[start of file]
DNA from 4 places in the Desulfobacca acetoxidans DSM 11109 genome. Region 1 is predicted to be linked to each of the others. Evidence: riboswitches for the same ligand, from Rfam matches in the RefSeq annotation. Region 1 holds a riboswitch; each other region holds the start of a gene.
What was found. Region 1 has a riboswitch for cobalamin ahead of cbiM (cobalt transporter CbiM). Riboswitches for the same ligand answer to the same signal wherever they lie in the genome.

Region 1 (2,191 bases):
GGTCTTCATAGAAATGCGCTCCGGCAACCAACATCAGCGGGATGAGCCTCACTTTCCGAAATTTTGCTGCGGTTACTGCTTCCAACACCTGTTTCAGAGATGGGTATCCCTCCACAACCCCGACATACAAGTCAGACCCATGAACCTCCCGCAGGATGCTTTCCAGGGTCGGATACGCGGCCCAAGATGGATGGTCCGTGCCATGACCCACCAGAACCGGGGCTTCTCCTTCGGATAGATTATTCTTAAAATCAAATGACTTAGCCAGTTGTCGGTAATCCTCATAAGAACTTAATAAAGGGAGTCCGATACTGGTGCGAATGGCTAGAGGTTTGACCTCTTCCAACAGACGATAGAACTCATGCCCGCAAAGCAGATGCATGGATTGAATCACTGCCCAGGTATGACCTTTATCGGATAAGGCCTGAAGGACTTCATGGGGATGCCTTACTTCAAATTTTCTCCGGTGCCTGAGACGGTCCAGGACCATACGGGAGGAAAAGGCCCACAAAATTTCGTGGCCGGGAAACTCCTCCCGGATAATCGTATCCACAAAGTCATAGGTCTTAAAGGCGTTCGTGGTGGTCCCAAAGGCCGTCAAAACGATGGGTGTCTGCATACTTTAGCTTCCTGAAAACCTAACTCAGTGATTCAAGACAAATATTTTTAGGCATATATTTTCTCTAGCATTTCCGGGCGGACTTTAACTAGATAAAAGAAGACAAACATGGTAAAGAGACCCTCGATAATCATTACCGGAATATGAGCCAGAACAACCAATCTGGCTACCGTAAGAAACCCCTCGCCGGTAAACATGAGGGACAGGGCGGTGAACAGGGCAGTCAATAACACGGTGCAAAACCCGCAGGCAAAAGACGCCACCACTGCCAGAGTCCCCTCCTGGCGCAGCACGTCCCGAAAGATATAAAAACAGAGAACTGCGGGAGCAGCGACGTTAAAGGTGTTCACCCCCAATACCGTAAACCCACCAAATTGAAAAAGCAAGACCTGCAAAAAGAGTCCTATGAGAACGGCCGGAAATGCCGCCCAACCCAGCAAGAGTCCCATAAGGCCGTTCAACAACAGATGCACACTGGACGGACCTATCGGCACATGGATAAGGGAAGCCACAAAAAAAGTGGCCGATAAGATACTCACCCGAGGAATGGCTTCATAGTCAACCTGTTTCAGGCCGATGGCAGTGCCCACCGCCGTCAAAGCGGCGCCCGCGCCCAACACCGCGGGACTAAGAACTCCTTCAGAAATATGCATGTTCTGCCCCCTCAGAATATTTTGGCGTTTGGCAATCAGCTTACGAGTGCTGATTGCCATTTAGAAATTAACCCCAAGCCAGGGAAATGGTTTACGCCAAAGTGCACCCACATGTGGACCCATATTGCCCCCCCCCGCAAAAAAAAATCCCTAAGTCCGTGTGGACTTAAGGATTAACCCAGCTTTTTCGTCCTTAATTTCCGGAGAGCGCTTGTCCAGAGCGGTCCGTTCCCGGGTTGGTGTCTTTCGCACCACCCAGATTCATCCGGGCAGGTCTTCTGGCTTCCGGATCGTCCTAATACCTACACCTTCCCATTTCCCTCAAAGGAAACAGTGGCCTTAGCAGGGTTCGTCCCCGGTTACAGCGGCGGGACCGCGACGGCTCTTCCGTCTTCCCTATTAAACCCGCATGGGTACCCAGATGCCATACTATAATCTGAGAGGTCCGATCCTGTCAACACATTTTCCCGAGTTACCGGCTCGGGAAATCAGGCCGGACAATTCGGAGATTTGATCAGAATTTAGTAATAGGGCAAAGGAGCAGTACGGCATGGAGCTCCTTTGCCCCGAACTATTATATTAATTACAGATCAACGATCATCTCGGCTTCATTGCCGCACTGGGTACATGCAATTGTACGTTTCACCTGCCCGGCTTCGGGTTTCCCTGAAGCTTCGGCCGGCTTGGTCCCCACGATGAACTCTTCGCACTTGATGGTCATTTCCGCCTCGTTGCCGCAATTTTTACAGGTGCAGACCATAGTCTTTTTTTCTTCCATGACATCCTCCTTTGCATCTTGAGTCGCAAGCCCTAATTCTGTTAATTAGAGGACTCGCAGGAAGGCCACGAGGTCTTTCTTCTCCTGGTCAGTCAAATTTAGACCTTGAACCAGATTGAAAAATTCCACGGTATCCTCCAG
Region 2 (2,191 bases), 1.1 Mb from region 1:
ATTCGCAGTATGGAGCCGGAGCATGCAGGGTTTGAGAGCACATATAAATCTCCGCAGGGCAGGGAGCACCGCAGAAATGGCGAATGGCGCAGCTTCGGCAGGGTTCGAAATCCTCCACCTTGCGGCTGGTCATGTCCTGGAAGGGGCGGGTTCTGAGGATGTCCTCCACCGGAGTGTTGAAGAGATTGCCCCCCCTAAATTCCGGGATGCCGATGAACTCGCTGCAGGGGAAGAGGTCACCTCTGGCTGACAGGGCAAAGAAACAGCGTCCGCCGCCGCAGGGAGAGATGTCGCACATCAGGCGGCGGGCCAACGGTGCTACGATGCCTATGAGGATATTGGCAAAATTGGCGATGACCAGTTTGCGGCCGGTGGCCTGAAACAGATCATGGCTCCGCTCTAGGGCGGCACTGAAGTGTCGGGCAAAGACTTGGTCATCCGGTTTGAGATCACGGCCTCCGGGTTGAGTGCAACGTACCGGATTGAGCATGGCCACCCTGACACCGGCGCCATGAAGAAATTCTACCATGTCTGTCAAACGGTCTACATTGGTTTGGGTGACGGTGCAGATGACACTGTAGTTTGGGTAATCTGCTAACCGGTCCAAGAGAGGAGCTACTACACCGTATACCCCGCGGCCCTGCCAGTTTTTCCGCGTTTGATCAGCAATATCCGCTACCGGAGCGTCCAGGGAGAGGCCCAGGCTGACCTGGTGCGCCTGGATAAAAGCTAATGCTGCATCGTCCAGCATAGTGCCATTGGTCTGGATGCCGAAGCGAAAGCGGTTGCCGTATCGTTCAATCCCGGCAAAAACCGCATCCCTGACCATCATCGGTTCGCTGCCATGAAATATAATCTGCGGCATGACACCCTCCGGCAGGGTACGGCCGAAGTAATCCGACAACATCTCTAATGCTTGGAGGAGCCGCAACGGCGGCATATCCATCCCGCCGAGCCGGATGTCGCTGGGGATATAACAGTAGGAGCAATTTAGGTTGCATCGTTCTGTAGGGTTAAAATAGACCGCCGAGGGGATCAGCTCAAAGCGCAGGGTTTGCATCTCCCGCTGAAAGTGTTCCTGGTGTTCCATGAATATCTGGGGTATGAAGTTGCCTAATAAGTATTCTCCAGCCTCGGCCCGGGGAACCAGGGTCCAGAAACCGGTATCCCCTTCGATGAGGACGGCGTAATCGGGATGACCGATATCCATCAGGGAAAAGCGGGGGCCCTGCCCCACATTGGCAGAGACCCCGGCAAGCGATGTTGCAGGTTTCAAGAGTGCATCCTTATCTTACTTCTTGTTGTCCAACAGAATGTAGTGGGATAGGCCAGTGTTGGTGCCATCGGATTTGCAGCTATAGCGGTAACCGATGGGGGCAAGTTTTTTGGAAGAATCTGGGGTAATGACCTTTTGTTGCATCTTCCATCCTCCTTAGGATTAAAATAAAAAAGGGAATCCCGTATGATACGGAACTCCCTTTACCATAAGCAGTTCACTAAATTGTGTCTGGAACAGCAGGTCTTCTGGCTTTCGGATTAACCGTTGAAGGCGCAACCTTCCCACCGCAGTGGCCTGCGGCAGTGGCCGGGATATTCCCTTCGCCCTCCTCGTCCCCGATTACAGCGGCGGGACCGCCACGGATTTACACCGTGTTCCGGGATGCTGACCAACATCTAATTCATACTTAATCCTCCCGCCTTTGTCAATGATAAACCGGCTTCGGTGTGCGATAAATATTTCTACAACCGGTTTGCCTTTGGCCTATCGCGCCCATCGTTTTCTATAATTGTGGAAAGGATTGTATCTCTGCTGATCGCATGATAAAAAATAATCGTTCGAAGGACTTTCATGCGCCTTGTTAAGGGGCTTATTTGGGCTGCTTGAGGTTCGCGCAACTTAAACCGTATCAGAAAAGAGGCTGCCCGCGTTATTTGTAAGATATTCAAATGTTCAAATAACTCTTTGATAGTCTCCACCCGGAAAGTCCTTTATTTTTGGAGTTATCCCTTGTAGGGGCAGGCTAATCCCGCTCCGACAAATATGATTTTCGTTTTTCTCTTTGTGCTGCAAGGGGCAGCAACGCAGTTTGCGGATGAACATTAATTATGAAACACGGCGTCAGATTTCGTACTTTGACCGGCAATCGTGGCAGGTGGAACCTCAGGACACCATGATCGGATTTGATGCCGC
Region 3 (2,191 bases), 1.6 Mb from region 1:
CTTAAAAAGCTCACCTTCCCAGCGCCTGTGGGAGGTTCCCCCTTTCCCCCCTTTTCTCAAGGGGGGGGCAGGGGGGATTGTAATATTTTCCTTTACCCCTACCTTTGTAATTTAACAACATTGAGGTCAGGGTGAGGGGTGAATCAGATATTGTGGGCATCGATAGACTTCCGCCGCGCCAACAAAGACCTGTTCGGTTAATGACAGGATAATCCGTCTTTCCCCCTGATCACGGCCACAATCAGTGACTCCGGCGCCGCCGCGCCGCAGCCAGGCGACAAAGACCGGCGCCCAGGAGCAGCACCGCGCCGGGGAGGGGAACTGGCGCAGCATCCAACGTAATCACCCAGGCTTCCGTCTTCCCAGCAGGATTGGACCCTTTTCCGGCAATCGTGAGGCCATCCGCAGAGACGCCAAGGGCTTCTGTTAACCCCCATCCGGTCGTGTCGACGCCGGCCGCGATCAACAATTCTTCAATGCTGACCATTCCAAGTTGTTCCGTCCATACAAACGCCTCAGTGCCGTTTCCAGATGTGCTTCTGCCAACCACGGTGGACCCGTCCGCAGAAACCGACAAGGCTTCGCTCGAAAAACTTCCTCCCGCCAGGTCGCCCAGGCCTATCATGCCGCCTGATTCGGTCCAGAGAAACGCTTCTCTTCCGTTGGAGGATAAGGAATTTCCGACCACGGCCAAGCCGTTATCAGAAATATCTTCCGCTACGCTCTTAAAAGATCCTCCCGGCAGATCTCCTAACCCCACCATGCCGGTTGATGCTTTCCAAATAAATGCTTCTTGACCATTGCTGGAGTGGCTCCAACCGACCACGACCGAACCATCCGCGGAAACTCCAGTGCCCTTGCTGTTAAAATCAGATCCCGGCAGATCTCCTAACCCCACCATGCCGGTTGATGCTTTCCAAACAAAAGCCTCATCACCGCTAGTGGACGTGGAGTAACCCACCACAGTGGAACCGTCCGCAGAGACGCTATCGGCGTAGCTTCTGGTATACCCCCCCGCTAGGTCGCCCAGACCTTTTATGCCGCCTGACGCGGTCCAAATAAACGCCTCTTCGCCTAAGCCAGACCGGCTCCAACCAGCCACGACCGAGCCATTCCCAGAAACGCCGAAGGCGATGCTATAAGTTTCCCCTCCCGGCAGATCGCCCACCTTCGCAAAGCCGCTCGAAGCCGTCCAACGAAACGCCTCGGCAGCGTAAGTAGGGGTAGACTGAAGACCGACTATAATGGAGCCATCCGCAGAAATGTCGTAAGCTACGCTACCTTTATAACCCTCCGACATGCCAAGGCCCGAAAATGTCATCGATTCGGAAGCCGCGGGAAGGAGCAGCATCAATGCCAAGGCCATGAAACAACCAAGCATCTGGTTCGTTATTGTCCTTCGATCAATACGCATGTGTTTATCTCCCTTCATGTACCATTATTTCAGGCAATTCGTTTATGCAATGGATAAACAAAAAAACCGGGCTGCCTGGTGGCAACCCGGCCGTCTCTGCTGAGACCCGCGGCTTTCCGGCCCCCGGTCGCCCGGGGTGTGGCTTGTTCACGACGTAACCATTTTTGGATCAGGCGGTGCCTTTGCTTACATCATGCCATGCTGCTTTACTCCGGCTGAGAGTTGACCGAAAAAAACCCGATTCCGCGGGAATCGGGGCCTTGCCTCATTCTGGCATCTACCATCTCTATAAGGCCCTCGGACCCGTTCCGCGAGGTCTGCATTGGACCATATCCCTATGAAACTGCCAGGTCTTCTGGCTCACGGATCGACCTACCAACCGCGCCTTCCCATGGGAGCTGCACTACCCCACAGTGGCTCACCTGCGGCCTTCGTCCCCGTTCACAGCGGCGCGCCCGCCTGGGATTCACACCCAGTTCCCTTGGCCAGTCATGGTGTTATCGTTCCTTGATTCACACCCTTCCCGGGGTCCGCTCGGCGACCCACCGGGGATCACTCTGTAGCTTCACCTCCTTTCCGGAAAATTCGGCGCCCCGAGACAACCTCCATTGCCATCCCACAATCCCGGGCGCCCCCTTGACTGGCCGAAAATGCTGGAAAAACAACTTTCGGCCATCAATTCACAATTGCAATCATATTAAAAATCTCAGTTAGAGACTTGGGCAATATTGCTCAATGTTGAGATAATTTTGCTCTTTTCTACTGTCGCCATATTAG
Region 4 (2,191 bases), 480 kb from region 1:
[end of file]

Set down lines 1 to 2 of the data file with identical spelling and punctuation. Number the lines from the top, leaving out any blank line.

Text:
DNA from 4 places in the Desulfobacca acetoxidans DSM 11109 genome. Region 1 is predicted to be linked to each of the others. Evidence: riboswitches for the same ligand, from Rfam matches in the RefSeq annotation. Region 1 holds a riboswitch; each other region holds the start of a gene.
What was found. Region 1 has a riboswitch for cobalamin ahead of cbiM (cobalt transporter CbiM). Riboswitches for the same ligand answer to the same signal wherever they lie in the genome.